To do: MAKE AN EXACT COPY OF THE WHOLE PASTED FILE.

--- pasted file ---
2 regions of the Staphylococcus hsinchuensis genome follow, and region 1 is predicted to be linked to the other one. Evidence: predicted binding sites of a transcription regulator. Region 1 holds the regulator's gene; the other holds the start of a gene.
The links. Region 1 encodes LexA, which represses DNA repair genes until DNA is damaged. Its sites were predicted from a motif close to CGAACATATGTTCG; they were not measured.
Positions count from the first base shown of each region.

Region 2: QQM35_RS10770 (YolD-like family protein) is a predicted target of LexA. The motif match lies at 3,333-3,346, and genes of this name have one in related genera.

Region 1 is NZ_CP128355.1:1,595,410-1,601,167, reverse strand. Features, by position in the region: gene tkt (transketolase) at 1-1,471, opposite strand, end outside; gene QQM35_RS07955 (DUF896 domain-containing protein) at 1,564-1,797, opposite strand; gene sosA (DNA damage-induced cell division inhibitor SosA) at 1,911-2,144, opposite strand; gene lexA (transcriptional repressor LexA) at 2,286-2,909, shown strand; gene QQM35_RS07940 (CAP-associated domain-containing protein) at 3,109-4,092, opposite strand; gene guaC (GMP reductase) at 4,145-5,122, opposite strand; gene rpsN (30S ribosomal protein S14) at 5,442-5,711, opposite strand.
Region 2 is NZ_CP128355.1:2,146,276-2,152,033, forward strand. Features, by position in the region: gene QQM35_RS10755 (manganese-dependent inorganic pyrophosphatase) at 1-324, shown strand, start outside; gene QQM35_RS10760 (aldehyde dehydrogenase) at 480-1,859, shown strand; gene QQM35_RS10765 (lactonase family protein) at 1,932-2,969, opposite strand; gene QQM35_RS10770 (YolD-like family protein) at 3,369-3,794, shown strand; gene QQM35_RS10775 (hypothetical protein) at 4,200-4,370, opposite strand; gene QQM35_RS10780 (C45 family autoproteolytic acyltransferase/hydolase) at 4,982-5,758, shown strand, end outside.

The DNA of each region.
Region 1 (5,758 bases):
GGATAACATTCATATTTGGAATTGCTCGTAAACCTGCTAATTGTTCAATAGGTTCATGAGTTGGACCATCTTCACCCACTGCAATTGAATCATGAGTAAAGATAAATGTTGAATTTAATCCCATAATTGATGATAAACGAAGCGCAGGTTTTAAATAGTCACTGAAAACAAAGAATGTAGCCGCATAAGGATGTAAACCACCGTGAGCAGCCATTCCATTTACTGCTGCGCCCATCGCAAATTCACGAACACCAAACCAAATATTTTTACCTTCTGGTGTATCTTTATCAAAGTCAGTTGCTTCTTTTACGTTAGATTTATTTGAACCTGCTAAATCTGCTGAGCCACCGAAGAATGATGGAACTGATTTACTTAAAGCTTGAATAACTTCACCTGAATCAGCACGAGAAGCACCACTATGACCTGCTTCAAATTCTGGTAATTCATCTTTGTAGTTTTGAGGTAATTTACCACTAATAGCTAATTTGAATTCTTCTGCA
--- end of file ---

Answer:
2 regions of the Staphylococcus hsinchuensis genome follow, and region 1 is predicted to be linked to the other one. Evidence: predicted binding sites of a transcription regulator. Region 1 holds the regulator's gene; the other holds the start of a gene.
The links. Region 1 encodes LexA, which represses DNA repair genes until DNA is damaged. Its sites were predicted from a motif close to CGAACATATGTTCG; they were not measured.
Positions count from the first base shown of each region.

Region 2: QQM35_RS10770 (YolD-like family protein) is a predicted target of LexA. The motif match lies at 3,333-3,346, and genes of this name have one in related genera.

Region 1 is NZ_CP128355.1:1,595,410-1,601,167, reverse strand. Features, by position in the region: gene tkt (transketolase) at 1-1,471, opposite strand, end outside; gene QQM35_RS07955 (DUF896 domain-containing protein) at 1,564-1,797, opposite strand; gene sosA (DNA damage-induced cell division inhibitor SosA) at 1,911-2,144, opposite strand; gene lexA (transcriptional repressor LexA) at 2,286-2,909, shown strand; gene QQM35_RS07940 (CAP-associated domain-containing protein) at 3,109-4,092, opposite strand; gene guaC (GMP reductase) at 4,145-5,122, opposite strand; gene rpsN (30S ribosomal protein S14) at 5,442-5,711, opposite strand.
Region 2 is NZ_CP128355.1:2,146,276-2,152,033, forward strand. Features, by position in the region: gene QQM35_RS10755 (manganese-dependent inorganic pyrophosphatase) at 1-324, shown strand, start outside; gene QQM35_RS10760 (aldehyde dehydrogenase) at 480-1,859, shown strand; gene QQM35_RS10765 (lactonase family protein) at 1,932-2,969, opposite strand; gene QQM35_RS10770 (YolD-like family protein) at 3,369-3,794, shown strand; gene QQM35_RS10775 (hypothetical protein) at 4,200-4,370, opposite strand; gene QQM35_RS10780 (C45 family autoproteolytic acyltransferase/hydolase) at 4,982-5,758, shown strand, end outside.

The DNA of each region.
Region 1 (5,758 bases):
GGATAACATTCATATTTGGAATTGCTCGTAAACCTGCTAATTGTTCAATAGGTTCATGAGTTGGACCATCTTCACCCACTGCAATTGAATCATGAGTAAAGATAAATGTTGAATTTAATCCCATAATTGATGATAAACGAAGCGCAGGTTTTAAATAGTCACTGAAAACAAAGAATGTAGCCGCATAAGGATGTAAACCACCGTGAGCAGCCATTCCATTTACTGCTGCGCCCATCGCAAATTCACGAACACCAAACCAAATATTTTTACCTTCTGGTGTATCTTTATCAAAGTCAGTTGCTTCTTTTACGTTAGATTTATTTGAACCTGCTAAATCTGCTGAGCCACCGAAGAATGATGGAACTGATTTACTTAAAGCTTGAATAACTTCACCTGAATCAGCACGAGAAGCACCACTATGACCTGCTTCAAATTCTGGTAATTCATCTTTGTAGTTTTGAGGTAATTTACCACTAATAGCTAATTTGAATTCTTCTGCA